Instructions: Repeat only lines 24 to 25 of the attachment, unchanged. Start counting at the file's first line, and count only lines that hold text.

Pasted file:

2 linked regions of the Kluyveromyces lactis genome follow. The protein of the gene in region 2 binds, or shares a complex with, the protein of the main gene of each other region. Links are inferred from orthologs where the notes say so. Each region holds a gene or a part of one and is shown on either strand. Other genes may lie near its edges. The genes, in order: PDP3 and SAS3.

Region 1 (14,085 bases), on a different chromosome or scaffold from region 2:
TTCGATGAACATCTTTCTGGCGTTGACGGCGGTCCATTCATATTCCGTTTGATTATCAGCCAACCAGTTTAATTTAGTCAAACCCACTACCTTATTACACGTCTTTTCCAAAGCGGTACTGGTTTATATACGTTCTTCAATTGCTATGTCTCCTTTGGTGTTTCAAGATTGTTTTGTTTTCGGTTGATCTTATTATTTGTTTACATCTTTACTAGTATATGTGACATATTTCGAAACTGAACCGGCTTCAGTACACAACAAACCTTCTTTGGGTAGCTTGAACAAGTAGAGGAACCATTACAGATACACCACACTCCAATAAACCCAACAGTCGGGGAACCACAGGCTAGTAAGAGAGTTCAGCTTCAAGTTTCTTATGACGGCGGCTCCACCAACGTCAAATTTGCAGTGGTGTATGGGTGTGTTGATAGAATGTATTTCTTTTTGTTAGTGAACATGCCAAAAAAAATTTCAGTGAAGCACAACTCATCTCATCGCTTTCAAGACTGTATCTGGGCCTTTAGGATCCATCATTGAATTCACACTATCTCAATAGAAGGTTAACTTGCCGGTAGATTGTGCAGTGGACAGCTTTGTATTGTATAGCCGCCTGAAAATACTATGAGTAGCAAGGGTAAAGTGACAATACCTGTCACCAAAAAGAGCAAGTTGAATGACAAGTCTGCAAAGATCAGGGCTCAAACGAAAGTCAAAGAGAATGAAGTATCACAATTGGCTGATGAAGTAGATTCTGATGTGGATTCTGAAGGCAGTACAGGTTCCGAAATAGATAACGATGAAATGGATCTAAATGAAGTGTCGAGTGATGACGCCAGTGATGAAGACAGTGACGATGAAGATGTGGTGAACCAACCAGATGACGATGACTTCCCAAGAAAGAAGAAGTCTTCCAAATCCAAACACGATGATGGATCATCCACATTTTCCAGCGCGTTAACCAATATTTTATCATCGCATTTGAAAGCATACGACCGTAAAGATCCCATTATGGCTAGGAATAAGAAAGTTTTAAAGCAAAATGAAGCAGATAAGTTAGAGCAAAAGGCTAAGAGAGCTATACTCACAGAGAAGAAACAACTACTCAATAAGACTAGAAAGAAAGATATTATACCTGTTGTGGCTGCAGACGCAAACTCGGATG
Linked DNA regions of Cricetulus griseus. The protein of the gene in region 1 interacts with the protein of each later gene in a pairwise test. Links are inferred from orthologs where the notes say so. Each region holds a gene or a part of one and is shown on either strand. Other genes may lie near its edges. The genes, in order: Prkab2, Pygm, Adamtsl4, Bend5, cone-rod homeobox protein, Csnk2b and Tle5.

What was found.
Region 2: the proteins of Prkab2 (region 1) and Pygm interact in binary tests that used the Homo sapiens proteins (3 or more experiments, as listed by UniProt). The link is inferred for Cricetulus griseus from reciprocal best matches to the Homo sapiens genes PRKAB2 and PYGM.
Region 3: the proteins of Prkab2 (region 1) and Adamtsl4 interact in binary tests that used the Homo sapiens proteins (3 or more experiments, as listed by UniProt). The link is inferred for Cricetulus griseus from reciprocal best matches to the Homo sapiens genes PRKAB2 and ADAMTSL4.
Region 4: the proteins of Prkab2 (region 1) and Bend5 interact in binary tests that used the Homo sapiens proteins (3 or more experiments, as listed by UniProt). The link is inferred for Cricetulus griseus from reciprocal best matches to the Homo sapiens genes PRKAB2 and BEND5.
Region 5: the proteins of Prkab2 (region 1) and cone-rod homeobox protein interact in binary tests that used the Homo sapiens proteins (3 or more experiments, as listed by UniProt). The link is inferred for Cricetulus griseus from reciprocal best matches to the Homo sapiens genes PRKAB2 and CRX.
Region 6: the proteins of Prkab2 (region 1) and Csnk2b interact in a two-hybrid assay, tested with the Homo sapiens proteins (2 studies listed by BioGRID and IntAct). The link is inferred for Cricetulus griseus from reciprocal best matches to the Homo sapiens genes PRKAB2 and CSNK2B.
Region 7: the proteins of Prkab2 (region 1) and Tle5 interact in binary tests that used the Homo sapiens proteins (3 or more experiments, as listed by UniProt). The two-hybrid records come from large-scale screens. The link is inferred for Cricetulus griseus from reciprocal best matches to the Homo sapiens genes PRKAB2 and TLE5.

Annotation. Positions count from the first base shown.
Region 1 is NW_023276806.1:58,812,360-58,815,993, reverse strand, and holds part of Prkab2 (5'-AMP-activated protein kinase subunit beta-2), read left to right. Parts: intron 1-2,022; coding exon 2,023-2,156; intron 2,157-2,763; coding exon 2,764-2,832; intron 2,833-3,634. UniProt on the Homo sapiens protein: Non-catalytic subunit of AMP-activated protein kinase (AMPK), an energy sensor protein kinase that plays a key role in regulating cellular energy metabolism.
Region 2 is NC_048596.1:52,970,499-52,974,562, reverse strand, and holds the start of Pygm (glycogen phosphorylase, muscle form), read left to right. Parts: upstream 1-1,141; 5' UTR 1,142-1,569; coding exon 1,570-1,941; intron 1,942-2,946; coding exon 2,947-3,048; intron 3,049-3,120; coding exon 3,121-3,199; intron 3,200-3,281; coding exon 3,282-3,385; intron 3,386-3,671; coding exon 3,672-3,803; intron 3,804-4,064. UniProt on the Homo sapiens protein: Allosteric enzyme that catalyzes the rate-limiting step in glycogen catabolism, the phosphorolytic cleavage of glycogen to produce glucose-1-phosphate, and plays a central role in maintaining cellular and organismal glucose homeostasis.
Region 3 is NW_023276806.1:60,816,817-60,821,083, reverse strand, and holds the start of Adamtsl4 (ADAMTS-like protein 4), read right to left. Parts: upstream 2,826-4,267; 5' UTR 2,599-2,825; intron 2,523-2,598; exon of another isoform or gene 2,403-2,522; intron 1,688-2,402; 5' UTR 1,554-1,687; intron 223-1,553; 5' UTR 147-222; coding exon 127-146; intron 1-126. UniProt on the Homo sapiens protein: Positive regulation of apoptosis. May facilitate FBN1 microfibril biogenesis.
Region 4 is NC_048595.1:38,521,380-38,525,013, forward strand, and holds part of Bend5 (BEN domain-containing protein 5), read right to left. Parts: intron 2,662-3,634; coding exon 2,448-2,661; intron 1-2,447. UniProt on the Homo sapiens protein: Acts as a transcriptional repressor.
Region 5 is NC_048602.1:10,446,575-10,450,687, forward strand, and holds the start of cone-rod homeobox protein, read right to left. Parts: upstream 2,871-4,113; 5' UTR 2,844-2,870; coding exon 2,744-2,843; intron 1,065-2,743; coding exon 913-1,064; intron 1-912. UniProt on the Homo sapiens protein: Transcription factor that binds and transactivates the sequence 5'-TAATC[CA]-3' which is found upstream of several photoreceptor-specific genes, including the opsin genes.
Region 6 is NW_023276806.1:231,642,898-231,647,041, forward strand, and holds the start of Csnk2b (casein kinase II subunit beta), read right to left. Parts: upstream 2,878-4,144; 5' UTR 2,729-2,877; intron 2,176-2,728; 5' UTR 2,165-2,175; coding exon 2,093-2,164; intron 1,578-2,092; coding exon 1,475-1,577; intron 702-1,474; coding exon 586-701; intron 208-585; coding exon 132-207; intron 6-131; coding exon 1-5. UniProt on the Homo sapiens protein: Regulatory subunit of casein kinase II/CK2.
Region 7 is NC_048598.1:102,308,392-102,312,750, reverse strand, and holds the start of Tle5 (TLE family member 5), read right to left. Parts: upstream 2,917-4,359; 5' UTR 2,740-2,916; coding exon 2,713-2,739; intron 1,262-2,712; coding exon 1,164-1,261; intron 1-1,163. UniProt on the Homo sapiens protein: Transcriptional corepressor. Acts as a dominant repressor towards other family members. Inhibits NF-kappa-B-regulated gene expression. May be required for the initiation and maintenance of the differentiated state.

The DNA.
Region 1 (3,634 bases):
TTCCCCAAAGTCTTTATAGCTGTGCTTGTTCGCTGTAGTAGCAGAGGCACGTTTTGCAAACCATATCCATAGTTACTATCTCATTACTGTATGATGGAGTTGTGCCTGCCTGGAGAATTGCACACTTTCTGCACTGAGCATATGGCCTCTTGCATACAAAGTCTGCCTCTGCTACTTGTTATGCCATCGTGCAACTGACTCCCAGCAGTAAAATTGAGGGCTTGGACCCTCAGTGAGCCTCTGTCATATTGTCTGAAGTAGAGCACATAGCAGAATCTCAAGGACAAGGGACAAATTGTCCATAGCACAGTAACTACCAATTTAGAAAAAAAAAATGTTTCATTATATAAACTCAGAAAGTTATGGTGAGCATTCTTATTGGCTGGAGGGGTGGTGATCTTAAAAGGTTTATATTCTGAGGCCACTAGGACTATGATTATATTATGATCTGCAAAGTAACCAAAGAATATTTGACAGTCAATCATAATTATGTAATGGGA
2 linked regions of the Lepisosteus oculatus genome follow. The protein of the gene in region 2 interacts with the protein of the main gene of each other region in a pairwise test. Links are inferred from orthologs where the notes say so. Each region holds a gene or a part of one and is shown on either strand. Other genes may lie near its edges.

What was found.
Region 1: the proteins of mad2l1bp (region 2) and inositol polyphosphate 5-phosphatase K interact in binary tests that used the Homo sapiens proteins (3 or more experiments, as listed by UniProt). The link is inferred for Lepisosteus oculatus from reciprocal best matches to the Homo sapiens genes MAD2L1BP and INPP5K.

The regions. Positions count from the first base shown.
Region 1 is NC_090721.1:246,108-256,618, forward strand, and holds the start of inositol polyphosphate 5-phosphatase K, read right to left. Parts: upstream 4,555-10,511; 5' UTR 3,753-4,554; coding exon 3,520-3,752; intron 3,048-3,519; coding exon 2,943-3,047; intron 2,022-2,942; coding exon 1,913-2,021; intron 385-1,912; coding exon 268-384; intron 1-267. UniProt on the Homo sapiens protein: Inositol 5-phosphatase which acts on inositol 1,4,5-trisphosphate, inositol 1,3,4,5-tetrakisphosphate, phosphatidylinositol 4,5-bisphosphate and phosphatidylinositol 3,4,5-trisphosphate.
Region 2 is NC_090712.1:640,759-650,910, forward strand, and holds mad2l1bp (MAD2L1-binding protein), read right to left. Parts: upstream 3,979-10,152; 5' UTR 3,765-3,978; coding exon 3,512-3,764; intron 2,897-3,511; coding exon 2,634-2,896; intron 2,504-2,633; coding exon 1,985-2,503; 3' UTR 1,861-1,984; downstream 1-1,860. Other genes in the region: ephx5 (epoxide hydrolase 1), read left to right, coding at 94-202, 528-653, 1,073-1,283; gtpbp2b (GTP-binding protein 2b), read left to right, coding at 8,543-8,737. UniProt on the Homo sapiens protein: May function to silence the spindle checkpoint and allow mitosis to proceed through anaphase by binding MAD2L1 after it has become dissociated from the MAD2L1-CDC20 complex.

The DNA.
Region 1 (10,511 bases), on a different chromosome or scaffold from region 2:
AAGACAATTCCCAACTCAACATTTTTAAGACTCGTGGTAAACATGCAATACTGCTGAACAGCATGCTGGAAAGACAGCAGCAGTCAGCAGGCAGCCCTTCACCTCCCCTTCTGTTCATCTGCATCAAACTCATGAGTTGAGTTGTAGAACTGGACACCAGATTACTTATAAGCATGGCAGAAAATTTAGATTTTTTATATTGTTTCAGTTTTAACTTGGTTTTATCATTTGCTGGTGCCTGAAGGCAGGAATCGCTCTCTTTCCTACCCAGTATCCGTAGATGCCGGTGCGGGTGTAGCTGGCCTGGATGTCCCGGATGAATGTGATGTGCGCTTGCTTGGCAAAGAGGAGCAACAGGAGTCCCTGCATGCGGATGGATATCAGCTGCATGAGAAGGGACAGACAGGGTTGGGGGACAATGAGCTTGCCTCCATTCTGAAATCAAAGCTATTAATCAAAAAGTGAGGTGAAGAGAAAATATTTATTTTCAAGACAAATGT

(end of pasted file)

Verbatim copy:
What was found.
Region 1: the proteins of mad2l1bp (region 2) and inositol polyphosphate 5-phosphatase K interact in binary tests that used the Homo sapiens proteins (3 or more experiments, as listed by UniProt). The link is inferred for Lepisosteus oculatus from reciprocal best matches to the Homo sapiens genes MAD2L1BP and INPP5K.